Quick Take: Will PlayStation’s growing VR games catalogue move the needle for its VR hardware?
We have written on the potential of VR in the past, specifically about our concern that gaming VR headsets will not take off en masse, until there is content mix compelling enough to justify device price points.
To our point, Sony reached one million VR unit sales in June, which was only a modest increase from the 915,000 it announced in February.
PlayStation (PS) VR has marked its first year on the market. During Paris Games Week, Jim Ryan, Sony’s head of sales and marketing, presented to the audience plans for PS VR and unveiled some upcoming VR titles.
Indeed, it was a compelling title mix that should appeal to a wide range of audiences. Mentioned titles cover a wide genre spectrum, from flight games such as Combat 7 and Ultrawings, through to first person action like Blood & Truth and Apex Construct, arena combat games like Bow to Blood and League of War, all the way to racing in form of Sprint Vector and Star Child action adventure. New content was also announced for Resident Evil 7.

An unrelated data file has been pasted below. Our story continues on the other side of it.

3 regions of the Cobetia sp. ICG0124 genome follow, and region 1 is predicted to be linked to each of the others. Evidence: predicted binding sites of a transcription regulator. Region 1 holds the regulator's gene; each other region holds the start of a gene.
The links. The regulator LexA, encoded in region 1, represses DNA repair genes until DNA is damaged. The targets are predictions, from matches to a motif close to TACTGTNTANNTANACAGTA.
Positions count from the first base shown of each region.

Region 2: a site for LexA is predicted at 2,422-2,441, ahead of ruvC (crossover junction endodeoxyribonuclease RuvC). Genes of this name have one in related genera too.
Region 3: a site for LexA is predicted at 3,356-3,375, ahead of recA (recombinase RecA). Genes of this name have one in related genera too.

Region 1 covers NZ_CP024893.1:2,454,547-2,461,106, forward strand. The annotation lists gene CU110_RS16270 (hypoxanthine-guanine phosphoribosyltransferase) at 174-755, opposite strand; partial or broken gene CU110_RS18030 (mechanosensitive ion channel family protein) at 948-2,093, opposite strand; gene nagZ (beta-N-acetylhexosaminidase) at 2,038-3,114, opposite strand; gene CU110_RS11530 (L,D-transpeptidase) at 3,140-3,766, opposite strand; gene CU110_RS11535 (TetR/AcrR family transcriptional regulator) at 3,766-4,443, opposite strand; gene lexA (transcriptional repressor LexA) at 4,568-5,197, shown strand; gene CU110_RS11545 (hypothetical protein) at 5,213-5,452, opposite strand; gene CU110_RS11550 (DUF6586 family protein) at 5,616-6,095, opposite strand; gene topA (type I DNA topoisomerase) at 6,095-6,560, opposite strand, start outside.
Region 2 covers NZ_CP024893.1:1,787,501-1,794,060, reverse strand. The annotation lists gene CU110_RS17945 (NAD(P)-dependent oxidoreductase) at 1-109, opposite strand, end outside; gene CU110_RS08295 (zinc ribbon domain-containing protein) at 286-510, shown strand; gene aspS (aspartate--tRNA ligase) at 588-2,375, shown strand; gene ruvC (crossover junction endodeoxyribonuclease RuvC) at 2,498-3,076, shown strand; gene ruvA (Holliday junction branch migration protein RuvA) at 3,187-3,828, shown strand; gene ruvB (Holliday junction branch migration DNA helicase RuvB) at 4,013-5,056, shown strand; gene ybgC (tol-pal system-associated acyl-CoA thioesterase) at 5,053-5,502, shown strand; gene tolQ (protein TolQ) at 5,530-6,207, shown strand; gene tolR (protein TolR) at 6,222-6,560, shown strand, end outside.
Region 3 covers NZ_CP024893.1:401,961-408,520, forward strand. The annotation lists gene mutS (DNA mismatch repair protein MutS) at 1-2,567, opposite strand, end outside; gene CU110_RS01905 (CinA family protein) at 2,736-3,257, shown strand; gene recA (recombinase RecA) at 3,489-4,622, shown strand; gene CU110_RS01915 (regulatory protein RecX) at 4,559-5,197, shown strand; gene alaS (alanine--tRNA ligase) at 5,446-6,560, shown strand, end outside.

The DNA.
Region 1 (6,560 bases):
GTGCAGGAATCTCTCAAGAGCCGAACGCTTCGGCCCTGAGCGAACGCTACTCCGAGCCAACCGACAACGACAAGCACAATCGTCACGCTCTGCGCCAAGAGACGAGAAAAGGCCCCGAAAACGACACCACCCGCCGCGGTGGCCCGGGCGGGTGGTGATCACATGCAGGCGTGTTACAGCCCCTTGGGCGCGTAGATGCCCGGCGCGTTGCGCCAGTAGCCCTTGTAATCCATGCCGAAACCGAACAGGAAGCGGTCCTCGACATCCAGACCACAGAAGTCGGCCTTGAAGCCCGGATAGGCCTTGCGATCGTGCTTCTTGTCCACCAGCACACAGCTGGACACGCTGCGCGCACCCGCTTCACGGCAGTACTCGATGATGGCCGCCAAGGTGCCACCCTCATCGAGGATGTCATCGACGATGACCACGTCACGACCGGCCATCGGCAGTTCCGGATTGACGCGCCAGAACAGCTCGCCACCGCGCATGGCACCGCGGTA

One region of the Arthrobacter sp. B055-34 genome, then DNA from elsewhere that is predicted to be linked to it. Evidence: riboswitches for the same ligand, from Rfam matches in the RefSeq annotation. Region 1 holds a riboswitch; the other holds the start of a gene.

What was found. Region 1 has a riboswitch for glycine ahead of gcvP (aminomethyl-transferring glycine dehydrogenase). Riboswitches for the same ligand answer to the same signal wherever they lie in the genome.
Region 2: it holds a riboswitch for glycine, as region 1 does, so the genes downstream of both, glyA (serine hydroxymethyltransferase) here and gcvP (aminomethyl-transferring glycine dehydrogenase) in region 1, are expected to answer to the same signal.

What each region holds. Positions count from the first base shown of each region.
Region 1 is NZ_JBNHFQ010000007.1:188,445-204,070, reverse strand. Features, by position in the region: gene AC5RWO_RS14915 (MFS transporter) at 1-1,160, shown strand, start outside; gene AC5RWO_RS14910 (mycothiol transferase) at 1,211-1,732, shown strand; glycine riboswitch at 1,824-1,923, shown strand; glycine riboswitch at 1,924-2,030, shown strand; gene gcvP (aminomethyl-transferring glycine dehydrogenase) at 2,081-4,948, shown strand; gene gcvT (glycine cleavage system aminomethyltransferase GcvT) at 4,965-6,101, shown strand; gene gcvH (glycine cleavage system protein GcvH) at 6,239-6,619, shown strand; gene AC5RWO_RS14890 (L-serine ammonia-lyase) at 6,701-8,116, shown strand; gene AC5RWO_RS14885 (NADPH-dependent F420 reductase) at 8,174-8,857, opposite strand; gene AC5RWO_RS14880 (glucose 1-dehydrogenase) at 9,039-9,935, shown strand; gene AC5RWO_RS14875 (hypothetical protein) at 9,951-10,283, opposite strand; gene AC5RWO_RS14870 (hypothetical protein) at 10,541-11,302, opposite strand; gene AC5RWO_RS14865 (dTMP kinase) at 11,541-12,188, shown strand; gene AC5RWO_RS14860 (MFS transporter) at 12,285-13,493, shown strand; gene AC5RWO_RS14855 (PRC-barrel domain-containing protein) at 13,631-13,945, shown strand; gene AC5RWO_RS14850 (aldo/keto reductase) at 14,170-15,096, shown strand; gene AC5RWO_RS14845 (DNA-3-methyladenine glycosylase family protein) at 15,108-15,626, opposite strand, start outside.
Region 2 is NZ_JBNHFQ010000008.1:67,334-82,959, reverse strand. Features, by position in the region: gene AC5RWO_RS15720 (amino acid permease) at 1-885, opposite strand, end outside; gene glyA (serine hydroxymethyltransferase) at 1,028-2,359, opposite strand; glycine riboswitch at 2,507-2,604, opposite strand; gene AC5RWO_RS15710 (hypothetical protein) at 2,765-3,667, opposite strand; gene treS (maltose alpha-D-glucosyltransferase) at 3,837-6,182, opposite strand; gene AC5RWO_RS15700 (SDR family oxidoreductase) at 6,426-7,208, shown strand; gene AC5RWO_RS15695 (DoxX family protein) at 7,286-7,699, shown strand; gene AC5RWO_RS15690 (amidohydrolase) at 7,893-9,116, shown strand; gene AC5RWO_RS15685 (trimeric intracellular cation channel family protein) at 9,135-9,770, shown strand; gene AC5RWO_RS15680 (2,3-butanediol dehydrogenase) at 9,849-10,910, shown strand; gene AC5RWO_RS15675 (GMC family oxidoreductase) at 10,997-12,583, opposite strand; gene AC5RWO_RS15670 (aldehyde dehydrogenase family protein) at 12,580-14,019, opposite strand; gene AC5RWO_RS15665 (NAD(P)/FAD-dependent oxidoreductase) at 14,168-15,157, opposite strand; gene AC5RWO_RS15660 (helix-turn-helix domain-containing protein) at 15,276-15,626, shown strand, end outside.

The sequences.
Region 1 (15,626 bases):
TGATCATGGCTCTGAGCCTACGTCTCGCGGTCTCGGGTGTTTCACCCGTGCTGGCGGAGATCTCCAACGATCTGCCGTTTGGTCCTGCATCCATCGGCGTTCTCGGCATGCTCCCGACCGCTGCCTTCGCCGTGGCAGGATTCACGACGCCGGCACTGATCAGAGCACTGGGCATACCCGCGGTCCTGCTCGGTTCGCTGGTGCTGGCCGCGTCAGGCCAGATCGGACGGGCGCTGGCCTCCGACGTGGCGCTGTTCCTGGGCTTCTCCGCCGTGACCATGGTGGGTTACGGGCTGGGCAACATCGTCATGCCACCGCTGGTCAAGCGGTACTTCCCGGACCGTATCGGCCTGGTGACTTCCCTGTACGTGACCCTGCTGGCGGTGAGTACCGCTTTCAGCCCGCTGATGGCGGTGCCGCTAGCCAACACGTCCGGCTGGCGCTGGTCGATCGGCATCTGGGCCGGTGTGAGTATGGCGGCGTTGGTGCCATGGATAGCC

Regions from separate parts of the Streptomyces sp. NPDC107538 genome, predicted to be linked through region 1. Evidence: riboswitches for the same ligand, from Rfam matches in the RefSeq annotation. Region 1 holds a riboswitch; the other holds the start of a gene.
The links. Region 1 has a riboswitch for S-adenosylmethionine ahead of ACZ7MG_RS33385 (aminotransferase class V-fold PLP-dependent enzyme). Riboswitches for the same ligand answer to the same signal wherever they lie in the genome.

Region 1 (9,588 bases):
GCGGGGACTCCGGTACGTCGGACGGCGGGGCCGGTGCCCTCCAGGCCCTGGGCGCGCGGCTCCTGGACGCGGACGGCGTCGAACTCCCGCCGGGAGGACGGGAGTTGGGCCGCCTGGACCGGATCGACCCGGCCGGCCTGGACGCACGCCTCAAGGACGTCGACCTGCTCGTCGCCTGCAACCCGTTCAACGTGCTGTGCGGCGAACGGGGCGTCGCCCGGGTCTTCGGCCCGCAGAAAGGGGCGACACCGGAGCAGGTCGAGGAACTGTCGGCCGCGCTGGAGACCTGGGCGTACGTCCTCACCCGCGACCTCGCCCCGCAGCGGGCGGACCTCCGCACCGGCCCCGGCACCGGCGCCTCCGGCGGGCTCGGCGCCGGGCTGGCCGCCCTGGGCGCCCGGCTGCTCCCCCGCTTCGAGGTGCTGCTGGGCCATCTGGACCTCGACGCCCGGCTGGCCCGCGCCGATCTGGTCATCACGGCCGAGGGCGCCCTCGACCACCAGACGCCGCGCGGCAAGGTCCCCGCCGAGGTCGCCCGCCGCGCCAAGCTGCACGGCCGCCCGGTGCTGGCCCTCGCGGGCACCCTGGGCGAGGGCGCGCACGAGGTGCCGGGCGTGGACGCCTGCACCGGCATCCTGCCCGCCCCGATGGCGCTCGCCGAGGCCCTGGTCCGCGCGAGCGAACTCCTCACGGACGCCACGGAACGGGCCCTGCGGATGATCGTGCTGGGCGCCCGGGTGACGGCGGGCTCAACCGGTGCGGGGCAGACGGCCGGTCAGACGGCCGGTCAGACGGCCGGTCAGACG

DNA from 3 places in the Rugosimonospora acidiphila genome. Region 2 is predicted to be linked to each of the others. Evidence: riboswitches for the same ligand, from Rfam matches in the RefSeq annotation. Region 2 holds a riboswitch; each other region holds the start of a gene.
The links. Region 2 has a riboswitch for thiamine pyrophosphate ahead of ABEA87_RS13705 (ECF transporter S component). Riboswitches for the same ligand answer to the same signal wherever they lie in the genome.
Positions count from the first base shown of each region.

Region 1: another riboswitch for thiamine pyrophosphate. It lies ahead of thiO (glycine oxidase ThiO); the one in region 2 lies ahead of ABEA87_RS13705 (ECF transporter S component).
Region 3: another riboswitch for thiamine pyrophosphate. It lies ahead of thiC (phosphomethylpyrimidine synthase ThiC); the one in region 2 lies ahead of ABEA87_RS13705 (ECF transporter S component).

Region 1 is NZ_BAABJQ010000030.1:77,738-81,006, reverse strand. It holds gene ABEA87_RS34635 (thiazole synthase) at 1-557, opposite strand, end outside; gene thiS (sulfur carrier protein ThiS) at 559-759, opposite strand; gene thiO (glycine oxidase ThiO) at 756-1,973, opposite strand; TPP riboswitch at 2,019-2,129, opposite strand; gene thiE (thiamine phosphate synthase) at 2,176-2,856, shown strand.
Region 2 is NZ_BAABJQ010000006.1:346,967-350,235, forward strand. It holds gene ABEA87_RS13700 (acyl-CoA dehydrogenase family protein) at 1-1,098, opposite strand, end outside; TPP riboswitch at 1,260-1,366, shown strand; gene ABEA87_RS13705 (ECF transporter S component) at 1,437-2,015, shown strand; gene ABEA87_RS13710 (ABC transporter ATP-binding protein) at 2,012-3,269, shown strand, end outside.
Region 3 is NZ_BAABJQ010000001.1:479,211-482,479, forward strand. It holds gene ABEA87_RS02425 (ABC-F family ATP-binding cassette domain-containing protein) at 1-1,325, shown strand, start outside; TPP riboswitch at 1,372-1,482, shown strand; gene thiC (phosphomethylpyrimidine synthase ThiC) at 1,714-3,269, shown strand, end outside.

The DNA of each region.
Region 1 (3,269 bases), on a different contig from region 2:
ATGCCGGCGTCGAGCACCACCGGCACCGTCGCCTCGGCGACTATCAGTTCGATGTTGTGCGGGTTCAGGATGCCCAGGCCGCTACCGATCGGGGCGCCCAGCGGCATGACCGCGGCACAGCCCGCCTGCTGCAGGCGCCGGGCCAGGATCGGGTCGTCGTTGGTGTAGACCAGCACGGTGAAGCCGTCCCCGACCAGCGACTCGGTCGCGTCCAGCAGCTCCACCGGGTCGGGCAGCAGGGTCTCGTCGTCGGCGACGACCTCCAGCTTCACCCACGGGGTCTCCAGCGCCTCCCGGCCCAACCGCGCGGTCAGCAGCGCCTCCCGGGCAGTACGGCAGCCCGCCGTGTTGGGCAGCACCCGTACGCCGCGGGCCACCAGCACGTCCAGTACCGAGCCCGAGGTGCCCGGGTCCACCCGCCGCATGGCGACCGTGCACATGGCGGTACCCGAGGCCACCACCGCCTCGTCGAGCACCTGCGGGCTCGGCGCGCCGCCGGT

Ryan stated there were now over 100 titles available for PSVR, and with all the additions coming up, Sony really seems to be stepping things up on the content side to drive VR headset sales, just in time for Christmas.
This is not to say that the release of these games will magically propel VR gaming to the mainstream. However, it is a step in the right direction.
VR headset owners will undoubtedly be buying these new VR games and if they resonate positively with users, the word of mouth promotion from existing users will intensify as more compelling VR titles come out. This in turn would have a positive impact on PS VR hardware and software sales.
While Sony can surely improve on its value proposition by adding more content, one problem for VR gaming remains: the lack of a breakaway hit game, which would be exclusive to the VR realm.
The more users engage in VR gameplay, the higher budgets there will be for exclusive VR title productions, which in turn will increase the chances of creating a breakthrough hit. If a VR-only game was released and could compete with the appeal of current console behemoths like GTA or Call of Duty, then the needle may start to move on VR gaming headsets.
There is still a significantly long journey to go for VR in gaming. MIDiA Research’s survey from April 2017 states that just 8% of console owners own a VR headset, but the steps are being made in the right direction. If through 2018 Sony continues to improve on its proposition, via increasing the amount of exciting content like it suggested at the Paris Game Week, then 2019 could prove to be the year VR gaming takes off more significantly.
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